No military plan survives the first contact with the enemy. von Moltke the Elder

I’m describing how a lawyer conducts a gold inventory, just in case some of my readers might need help with their bullion in the future.

After we completed the inventory at the little bank in the first tiny alpine village, Bolding, Patterson and I went back to the hotel to rest up from our labors.

Later we met for dinner in the hotel dining room, where I had Zürich Geschnetzeltes mit Rösti for the second time in two days. It’s basically veal sliced thinly with mushrooms in a white wine sauce and served with Rosti, that is, Swiss-style hash browns. It sounds simple but it’s the Swiss national dish and it is positively to die for. One of the best parts of the meal is that the Swiss always serve seconds, set aside on a hot table next to you.

The next day we repeated everything at another tiny alpine village, and the third day was the same. As we drove into that third village I remarked, “Ah, another boring alpine village,” and Bolding said, “That’s redundant.”

It wasn’t until the fourth day that something interesting happened. We’d completed the inventory, had dinner, and I’d gone to bed around eleven. It seemed as though I’d barely closed my eyes when a loud racket woke me up.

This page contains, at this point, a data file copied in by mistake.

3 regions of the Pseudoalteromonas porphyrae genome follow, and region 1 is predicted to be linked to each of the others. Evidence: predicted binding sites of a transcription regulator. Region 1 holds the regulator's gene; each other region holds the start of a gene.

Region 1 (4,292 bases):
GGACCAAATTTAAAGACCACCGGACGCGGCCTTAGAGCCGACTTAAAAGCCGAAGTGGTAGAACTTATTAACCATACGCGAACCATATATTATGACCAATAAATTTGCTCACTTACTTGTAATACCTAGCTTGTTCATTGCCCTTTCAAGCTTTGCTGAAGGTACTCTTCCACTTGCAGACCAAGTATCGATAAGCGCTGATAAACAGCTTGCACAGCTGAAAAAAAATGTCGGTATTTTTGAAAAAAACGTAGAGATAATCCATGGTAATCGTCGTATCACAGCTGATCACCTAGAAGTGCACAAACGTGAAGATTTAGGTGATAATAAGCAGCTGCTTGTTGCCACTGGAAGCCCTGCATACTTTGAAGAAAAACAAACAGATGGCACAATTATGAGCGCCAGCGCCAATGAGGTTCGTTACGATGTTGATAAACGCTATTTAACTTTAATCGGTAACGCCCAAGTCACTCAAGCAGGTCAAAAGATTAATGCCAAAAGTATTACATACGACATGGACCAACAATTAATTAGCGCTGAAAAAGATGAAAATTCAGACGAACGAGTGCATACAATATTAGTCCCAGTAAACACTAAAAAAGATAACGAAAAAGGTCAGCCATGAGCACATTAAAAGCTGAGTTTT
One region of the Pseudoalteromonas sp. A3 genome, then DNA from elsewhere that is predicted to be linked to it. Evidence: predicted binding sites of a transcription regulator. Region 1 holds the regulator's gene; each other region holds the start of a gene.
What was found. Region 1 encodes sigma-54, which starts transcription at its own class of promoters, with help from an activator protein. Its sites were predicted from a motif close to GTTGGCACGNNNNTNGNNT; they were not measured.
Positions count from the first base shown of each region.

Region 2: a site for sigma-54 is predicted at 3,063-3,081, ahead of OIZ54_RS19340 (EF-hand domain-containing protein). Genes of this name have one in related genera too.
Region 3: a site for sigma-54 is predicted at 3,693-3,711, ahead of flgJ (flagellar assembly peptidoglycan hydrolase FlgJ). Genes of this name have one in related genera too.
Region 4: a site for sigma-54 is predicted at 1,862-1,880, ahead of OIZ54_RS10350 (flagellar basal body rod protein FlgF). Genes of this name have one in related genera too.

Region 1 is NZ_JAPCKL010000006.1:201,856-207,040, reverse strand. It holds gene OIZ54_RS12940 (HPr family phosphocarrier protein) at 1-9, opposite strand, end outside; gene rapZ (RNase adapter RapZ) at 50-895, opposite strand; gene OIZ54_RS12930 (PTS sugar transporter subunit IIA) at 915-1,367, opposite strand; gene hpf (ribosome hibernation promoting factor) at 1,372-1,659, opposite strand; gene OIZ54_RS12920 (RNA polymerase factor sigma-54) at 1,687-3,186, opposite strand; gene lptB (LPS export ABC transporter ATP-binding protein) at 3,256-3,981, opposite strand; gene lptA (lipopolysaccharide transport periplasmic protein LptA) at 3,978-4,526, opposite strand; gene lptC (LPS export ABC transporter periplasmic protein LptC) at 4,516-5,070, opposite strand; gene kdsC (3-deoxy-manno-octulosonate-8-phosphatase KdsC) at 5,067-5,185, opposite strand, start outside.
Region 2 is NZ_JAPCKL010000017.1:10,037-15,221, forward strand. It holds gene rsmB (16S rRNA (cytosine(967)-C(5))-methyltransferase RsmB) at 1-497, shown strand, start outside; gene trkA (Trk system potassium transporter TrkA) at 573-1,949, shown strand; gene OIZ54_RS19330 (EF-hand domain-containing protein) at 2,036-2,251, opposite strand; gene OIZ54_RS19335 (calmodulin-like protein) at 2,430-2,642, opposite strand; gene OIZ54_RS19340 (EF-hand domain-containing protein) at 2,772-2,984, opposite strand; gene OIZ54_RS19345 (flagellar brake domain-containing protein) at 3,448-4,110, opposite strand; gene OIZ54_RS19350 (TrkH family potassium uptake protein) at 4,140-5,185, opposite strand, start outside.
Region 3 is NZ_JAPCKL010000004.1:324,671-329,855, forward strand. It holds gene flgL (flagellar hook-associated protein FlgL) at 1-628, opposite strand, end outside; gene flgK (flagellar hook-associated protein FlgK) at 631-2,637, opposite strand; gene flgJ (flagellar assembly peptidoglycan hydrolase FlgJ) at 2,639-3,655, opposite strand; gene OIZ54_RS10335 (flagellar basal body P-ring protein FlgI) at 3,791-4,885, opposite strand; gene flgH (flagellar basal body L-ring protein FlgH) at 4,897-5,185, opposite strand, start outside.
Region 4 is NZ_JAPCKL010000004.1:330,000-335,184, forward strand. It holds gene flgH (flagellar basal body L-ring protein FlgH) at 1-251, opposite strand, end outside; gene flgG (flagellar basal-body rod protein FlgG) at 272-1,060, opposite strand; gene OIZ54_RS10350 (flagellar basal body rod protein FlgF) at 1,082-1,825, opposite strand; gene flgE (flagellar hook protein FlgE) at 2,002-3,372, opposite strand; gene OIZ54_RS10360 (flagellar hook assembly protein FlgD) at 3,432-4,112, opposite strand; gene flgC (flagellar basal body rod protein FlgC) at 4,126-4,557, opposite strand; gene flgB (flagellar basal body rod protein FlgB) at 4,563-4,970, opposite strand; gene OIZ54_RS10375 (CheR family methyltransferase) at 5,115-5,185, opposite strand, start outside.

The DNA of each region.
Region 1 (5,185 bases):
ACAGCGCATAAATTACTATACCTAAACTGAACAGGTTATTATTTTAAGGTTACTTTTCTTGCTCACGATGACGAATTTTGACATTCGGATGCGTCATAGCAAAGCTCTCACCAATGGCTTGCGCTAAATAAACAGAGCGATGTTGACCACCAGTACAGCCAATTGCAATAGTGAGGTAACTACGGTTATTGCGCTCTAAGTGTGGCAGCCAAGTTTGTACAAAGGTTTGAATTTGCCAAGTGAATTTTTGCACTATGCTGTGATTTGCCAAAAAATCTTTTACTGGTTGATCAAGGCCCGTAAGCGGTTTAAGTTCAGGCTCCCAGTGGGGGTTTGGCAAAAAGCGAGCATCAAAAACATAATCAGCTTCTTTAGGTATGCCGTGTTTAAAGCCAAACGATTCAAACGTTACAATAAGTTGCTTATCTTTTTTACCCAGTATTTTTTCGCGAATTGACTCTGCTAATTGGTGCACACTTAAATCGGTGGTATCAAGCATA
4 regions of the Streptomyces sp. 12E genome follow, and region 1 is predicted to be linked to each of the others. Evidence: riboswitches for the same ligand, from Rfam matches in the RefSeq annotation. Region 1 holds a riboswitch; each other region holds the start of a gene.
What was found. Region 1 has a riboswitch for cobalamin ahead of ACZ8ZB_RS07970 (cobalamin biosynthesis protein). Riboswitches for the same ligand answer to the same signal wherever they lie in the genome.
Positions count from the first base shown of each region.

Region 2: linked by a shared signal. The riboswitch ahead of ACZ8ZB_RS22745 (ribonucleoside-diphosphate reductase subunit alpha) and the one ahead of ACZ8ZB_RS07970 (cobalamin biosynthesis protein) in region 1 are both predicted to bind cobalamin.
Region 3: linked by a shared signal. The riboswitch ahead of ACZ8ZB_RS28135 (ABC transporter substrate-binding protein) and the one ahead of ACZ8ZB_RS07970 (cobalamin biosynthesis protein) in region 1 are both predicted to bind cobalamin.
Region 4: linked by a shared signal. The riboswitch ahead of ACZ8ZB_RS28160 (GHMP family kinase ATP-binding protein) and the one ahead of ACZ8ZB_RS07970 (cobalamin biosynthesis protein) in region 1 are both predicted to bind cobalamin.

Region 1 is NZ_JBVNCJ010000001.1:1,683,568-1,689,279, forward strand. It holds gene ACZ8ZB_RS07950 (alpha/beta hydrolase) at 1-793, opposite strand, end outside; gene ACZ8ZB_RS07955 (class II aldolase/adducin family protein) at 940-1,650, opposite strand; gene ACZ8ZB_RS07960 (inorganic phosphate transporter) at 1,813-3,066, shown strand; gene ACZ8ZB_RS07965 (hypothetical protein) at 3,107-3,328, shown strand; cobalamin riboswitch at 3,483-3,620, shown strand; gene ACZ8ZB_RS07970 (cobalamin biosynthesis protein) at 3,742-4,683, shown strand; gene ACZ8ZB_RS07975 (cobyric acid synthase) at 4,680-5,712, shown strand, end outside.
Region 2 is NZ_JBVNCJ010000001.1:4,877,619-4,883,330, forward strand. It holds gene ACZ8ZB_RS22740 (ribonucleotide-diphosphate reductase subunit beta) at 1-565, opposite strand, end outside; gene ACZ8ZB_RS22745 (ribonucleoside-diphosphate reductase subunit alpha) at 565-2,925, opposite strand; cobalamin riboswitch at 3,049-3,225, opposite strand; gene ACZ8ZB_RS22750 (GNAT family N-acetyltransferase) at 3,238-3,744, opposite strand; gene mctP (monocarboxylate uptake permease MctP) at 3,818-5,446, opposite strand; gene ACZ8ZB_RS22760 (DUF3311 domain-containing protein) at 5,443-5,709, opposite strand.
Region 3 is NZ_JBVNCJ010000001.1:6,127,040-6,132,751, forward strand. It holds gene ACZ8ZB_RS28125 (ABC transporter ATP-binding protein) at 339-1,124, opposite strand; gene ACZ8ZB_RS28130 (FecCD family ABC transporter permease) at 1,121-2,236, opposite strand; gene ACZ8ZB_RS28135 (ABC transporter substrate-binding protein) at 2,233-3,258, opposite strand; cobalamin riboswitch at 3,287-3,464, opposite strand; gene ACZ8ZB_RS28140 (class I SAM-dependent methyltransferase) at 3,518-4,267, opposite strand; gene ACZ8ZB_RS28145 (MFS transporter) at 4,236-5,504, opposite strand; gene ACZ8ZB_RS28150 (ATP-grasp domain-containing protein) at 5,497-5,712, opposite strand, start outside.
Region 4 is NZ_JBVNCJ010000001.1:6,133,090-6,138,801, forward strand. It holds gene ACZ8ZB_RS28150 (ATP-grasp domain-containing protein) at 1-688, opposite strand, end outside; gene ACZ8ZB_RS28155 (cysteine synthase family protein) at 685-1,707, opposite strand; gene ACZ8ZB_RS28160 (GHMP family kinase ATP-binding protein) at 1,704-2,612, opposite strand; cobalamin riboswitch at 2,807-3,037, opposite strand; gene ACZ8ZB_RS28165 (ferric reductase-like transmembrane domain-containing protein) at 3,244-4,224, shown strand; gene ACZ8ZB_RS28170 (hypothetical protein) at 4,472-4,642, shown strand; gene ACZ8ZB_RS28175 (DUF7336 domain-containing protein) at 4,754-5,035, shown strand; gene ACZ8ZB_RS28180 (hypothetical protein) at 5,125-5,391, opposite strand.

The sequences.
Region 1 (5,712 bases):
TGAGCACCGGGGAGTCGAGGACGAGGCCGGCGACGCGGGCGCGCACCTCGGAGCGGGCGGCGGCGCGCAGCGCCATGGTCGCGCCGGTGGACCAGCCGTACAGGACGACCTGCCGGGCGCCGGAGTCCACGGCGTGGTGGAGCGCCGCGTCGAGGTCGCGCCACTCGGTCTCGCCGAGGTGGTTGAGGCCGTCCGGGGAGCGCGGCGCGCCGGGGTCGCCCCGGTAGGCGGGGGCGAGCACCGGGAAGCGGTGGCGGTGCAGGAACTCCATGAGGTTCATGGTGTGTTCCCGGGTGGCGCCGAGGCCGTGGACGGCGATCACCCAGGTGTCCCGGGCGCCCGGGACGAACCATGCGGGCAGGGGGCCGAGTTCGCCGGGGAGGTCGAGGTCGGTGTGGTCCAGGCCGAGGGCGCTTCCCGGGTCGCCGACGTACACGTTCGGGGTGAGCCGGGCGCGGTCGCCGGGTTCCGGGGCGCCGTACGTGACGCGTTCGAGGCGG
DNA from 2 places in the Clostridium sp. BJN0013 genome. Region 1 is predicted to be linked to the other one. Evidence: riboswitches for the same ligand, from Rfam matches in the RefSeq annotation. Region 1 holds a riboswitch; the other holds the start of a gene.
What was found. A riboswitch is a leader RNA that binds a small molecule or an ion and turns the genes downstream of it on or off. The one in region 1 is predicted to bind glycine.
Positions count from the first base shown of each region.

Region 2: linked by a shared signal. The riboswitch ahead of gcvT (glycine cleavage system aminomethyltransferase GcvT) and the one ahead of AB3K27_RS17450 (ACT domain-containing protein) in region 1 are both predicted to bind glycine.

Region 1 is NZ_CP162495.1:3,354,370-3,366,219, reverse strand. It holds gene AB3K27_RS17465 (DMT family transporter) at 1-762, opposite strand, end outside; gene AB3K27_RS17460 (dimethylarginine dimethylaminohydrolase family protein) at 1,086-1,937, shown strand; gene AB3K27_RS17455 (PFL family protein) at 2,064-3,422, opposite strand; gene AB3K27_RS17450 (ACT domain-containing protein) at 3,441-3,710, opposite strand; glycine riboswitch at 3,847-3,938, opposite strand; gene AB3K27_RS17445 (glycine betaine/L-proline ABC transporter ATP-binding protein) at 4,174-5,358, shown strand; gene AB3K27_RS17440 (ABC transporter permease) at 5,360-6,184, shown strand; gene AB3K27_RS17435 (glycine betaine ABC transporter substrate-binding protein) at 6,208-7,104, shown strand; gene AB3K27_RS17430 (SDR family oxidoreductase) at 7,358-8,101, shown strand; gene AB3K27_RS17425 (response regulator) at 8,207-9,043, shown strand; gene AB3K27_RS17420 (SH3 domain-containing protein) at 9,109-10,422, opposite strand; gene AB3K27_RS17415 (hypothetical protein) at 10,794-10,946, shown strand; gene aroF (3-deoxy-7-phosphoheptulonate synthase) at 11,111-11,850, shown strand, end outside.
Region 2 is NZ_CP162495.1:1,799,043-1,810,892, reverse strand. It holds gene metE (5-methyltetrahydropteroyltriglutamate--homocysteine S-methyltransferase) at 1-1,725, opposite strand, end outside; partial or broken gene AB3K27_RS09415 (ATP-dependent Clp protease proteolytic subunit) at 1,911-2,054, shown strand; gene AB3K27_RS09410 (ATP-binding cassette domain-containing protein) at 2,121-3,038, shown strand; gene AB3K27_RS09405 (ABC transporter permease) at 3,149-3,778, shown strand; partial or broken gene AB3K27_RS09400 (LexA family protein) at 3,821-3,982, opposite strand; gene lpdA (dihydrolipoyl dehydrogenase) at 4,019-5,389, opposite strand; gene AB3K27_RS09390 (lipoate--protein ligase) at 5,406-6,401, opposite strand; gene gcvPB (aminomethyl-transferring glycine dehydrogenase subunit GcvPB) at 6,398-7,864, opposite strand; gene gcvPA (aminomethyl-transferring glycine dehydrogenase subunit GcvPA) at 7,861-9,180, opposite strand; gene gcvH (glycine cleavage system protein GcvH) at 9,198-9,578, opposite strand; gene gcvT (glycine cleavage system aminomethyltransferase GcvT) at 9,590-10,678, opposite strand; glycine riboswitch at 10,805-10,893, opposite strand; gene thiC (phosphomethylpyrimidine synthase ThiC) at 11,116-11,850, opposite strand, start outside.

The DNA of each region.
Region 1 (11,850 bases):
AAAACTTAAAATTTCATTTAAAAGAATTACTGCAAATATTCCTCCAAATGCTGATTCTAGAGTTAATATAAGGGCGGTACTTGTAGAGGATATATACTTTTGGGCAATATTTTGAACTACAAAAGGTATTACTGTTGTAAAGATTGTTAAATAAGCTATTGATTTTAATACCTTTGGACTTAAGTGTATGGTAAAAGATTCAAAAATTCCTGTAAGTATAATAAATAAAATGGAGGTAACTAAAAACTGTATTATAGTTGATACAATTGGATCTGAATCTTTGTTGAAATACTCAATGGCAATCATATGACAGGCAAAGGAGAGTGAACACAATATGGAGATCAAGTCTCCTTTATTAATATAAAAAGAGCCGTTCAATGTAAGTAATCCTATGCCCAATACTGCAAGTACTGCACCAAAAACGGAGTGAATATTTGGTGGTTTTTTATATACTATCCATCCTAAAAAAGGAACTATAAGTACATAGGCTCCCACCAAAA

I stared out my bedroom window at a very strange sight – four high school-age boys were pulling a hay wagon around and around the town square, as though they were horses or oxen. The boys were singing loudly and blowing on horns.

In the hay wagon were two kegs of beer. The boys all held steins of beer and were consuming it lustily. Much of the population of the village was standing around the square cheering the boys on, and most of them also held steins of beer, filling up every time the kegs came around.

Since I couldn’t sleep anyway, and since Swiss beer is very good, I took a glass from my room and headed downstairs (the hotel only had two floors). I asked the desk guy what was going on and he rolled his eyes.

“It’s draft day tomorrow,” he told me.

I knew that all males in Switzerland were subject to the draft at age eighteen and continued to serve, mainly in the reserves, until their mid-thirties (longer for officers). The front desk guy told me the village had a tradition that, the night before the boys headed off for basic training, they would get roaring drunk, make a lot of noise, and eventually pass out. Their limp bodies would be picked up the next morning by the army bus.

The guy clearly thought the tradition was stupid and annoying, probably because his hotel guests always complained about it. But I’d been drafted when I was young and we didn’t have any cool traditions associated with it, so I headed outside and joined in the fun.

Five or six beers later – Swiss beer really is very good – I went back to bed. It was still very noisy out in the street but for some reason I had no trouble falling asleep.

Back home, I met with Goldie and gave her copies of the signed inventory sheets. Then, over tiny tea sandwiches – next time I was going to bring a Big Mac with me – I gently raised the question of why her gold was stored in five remote villages when there were a whole bunch of terrific vaults right there in downtown Zurich.